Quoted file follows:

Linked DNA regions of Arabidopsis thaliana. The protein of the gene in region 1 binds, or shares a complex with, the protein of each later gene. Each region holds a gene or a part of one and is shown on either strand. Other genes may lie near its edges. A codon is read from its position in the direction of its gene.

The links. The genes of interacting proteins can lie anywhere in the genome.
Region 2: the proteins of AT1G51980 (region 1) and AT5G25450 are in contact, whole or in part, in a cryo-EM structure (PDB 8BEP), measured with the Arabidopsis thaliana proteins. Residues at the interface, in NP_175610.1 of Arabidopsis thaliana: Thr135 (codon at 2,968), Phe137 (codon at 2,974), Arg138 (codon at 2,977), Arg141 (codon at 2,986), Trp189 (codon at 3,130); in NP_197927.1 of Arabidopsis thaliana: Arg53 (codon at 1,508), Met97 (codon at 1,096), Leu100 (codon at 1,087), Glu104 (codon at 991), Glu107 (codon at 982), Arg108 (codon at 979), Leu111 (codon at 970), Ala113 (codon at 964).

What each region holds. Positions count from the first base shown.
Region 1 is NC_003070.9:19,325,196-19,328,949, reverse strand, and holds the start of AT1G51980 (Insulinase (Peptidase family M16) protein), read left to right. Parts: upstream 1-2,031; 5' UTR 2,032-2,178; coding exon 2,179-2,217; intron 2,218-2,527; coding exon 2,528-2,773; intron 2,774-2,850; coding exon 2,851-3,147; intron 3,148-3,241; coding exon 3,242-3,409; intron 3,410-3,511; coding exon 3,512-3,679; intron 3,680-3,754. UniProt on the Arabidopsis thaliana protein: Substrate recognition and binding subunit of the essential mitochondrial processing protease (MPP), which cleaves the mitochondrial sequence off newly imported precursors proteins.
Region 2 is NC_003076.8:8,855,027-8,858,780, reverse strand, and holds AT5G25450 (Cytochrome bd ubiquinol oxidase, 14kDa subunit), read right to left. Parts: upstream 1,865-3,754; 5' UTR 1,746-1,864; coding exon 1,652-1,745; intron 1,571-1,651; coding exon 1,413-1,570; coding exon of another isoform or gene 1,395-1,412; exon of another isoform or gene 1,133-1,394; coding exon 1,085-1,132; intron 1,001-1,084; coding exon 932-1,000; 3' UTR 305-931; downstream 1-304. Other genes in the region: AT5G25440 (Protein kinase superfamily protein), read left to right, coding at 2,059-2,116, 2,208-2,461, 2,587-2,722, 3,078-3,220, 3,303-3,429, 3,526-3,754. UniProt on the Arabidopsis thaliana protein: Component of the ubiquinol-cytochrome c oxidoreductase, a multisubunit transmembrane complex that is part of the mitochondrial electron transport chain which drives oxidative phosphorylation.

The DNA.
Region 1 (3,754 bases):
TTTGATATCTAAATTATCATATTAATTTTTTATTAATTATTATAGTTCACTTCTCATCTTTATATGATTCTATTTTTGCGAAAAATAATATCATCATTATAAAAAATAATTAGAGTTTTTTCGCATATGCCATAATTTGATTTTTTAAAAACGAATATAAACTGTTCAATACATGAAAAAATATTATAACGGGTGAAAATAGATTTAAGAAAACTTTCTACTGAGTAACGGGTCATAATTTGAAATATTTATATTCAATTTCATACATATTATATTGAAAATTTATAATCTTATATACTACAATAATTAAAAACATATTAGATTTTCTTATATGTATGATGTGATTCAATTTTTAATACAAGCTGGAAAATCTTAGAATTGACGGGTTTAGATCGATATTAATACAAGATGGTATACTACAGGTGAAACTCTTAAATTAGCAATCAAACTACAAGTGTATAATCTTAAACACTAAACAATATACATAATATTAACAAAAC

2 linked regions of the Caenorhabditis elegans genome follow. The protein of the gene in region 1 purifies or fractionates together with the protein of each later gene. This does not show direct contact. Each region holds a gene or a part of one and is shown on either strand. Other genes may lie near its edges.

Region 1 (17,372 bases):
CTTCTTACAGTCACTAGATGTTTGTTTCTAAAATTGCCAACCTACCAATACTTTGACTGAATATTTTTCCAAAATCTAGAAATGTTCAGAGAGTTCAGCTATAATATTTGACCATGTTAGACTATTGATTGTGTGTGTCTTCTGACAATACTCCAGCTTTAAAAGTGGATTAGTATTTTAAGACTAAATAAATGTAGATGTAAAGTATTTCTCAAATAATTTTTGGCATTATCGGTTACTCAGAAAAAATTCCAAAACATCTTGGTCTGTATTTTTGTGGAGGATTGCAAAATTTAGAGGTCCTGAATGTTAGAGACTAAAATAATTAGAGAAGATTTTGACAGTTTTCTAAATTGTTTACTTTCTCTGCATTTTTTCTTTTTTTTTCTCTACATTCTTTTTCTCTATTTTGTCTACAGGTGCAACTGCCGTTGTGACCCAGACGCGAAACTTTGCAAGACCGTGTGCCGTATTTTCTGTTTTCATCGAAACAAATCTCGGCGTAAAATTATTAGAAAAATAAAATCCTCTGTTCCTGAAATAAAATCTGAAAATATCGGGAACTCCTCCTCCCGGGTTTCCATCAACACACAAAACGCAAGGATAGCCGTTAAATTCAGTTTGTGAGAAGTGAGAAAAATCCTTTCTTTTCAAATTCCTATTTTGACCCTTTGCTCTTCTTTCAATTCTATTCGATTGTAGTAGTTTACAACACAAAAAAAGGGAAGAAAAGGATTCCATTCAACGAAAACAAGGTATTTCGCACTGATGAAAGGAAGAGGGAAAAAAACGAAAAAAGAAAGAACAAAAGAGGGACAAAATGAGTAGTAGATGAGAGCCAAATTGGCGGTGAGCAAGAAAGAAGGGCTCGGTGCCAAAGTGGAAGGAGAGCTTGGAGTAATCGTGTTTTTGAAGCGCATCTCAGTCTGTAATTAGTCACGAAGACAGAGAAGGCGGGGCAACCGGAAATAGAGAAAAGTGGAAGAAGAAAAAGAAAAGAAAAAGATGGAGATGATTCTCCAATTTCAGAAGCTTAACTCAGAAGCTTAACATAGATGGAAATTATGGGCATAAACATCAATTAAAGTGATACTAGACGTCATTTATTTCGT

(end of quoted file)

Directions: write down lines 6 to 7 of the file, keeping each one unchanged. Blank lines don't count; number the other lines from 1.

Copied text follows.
Region 2 is NC_003076.8:8,855,027-8,858,780, reverse strand, and holds AT5G25450 (Cytochrome bd ubiquinol oxidase, 14kDa subunit), read right to left. Parts: upstream 1,865-3,754; 5' UTR 1,746-1,864; coding exon 1,652-1,745; intron 1,571-1,651; coding exon 1,413-1,570; coding exon of another isoform or gene 1,395-1,412; exon of another isoform or gene 1,133-1,394; coding exon 1,085-1,132; intron 1,001-1,084; coding exon 932-1,000; 3' UTR 305-931; downstream 1-304. Other genes in the region: AT5G25440 (Protein kinase superfamily protein), read left to right, coding at 2,059-2,116, 2,208-2,461, 2,587-2,722, 3,078-3,220, 3,303-3,429, 3,526-3,754. UniProt on the Arabidopsis thaliana protein: Component of the ubiquinol-cytochrome c oxidoreductase, a multisubunit transmembrane complex that is part of the mitochondrial electron transport chain which drives oxidative phosphorylation.

The DNA.